9. Oregon Shakespeare Festival – Ashland, Oregon

What’s the best part of this festival? The plays? The production values? The acting? The naturally beautiful setting? The theater itself? All of the above. The audience is an exciting mix too.

8. College Basketball Final Four – Location varies

A good friend went to a final four years ago and still talks about the insanity of an arena filled with high-volume and high-energy bands, fans squeezed into replica team jerseys, plastic pig-heads and other totems of the teams playing.

7. Taste of Chicago – Chicago 

Chicago is an uncommonly beautiful city, especially during summer. Everyone who can is outside for as often and as long as they can be. Imagine a gorgeous lakeside park literally filled with the city’s best food and bands ranging from native blues to nasty hip hop.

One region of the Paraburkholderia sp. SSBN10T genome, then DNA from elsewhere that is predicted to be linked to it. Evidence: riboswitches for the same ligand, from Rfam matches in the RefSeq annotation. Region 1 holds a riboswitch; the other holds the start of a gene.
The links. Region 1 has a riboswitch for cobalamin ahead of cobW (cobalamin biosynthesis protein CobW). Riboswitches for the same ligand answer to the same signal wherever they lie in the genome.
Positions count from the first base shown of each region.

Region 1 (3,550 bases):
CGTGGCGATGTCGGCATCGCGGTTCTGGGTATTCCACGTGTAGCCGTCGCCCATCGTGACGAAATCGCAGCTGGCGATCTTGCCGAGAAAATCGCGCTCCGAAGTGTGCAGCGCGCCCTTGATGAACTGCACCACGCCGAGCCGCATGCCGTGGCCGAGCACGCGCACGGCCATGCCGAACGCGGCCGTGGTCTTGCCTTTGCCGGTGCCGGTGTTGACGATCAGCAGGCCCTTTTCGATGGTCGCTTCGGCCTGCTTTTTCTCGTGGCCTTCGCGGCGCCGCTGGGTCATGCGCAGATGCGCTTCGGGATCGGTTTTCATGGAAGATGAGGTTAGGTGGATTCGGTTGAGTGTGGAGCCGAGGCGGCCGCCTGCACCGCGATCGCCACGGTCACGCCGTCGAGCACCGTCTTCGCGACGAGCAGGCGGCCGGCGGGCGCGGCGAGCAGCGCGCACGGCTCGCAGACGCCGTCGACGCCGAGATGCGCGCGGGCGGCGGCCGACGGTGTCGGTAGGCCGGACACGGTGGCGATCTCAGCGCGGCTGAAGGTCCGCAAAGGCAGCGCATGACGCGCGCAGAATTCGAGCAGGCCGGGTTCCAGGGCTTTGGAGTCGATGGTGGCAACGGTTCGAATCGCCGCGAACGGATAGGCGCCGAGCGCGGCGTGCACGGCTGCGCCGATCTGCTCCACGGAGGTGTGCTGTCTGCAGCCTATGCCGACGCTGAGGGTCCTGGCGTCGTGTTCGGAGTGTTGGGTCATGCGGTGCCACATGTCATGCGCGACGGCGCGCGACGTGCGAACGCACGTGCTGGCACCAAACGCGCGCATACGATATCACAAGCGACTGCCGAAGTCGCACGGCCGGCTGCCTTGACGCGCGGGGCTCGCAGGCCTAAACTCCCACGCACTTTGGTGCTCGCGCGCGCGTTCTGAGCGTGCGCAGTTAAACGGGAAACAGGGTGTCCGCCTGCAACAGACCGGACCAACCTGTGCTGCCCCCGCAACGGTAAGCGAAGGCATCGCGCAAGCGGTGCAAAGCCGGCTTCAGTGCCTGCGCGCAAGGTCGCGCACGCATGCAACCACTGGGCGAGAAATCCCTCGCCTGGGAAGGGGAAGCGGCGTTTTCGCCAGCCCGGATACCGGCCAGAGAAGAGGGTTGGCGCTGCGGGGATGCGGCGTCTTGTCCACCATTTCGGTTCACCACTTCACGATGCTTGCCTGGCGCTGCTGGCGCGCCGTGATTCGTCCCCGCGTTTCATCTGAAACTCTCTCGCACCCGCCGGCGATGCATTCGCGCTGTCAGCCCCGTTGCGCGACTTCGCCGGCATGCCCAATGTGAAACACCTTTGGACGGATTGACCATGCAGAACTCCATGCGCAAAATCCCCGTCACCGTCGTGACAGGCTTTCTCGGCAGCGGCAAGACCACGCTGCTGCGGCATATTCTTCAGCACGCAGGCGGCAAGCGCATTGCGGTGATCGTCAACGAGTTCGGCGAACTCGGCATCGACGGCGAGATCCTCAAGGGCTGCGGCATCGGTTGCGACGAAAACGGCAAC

6. Fleet Week – New York and San Francisco

I find it hard to completely describe the feelings Fleet Week stirs in me. My grandfather and father both went to sea, following a long family tradition, and I do feel somewhat at home on the water. The sailors who visit port during fleet week are young, smart, engaged and knowledgable – a delight to meet, and a source of pride for our country. The vessels themselves are of singular scale, gliding grey behemoths. And then, there are the insane flyovers by the Blue Angels.

5. Pride Parade – San Francisco

This parade stirs pride of a different sort. Since its wild Gold Rush days, San Francisco has  tended to make people of all stripes feel welcome. As a result, the city has always attracted people who have felt less than accepted, appreciated or loved elsewhere. “Come here,” San Francisco says, “and be yourself, completely. We’ll celebrate that together.”